Tuesday 22 November 2016

Witch Marks and Curses: The Rituals of Protection by Catherine Hokin

In the midst of all the Halloween madness around crazed-clown sightings (surely a PR stunt for the forthcoming Stephen King movie) and poor-taste celebrity costumes, my eye was caught this year by a request from Historic England for help with searching out some rather specialist graffiti. The patterns they are looking for date from between the the sixteenth and eighteenth centuries, can be found on both homes and churches and may be marks made by the builders or occupants to deter witches.

 The Norfolk and Suffolk Medieval Graffiti Survey
We are a superstitious lot when it comes to guarding home and hearth.These marks (known as apotropaic from the Greek word for turning evil spirits away) are part of a long tradition of charms and curses stretching across cultures and centuries designed to keep homes and places of religious significance safe. The Japanese ofuda, charms written on paper and blessed at a Shinto shrine, date back to at least the seventeenth century Edo period. A nazar, a blue and white teardrop-shaped amulet, is a common sight outside homes across Turkey and Greece and is a legacy of the Turkish Ottoman Empire. Chinese door gods, or menshen, have been displayed on the entrances to temples and homes since the pre-AD Han Dynasty and any self-respecting house in Ancient Egypt would be guarded by the goddess Bast, depicted as a black cat.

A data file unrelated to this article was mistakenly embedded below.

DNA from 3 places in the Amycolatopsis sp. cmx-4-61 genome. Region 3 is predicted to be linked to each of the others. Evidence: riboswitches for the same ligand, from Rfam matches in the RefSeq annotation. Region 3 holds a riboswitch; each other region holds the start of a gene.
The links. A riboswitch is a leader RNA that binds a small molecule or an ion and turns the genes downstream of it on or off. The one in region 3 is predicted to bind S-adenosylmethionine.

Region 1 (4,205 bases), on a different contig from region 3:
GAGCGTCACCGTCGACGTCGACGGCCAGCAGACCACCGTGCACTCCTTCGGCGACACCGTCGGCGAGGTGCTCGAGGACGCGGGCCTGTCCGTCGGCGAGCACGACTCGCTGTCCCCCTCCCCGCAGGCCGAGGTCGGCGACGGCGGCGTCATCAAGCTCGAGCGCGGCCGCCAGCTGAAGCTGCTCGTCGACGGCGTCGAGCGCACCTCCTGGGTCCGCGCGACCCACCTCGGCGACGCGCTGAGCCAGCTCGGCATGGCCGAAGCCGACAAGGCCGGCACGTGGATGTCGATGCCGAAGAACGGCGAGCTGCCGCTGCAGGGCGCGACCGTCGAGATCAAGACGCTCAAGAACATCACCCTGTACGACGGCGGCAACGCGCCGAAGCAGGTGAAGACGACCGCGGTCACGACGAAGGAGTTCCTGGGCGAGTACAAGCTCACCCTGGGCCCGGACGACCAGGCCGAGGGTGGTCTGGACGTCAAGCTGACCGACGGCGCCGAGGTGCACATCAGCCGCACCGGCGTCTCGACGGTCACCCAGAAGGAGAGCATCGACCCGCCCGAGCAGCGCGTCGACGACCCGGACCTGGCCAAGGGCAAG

Daisy Wheels in Stratford, Nicholas Molyneau
Apotropaic witch marks seems to be an English phenomenon and Historic England's treasure hunt request is directed particularly at secular buildings: although witch marks have been discovered on homes, these have, to date, been far less catalogued than those discovered at churches. So where do you look and what are you looking for if you decide to try and wean the teenagers of hunting for Pokemon? Witch marks of the type Historic England are hoping to catalogue are usually concentrated around entrance points such as doors, fireplaces and windows which are deemed as vulnerable to malevolent incursions. Marks can be in the shape of pentacles (sometimes lying on top of demons), inter-twined Vs and Ms for the Virgin Mary or, most commonly, compass-drawn hexfoils or 'daisy-wheels'. Whatever the shape, they do appear to share the characteristic of being formed from endless lines: apparently demons follow the lines and then get trapped, a plot device which a lot of films seem to have over-looked. Sites where marks have been found include Shakespeare's birthplace in Stratford, in roof beams at the Tower of London and carved into the timbers of a room prepared for a visit by King James I (a man obsessed with witches to an unhealthy degree) at Knole House in Kent. 

The scratchings are certainly intriguing although their association with deliberate attempts to ward off evil spirits is not a given: they could simply be marks made by masons to show how and where stones or timbers should be fitted or the product of apprentices learning the geometry needed for their craft. Perhaps, as with many superstitions, they started as one thing and became another. Whatever the truth of these marks, a belief has grown up around them that they exist as a protective measure, a belief it is not hard to understand in the context of communities living in genuine fear of witchcraft and in homes far darker than anything we can imagine in these days of instant light.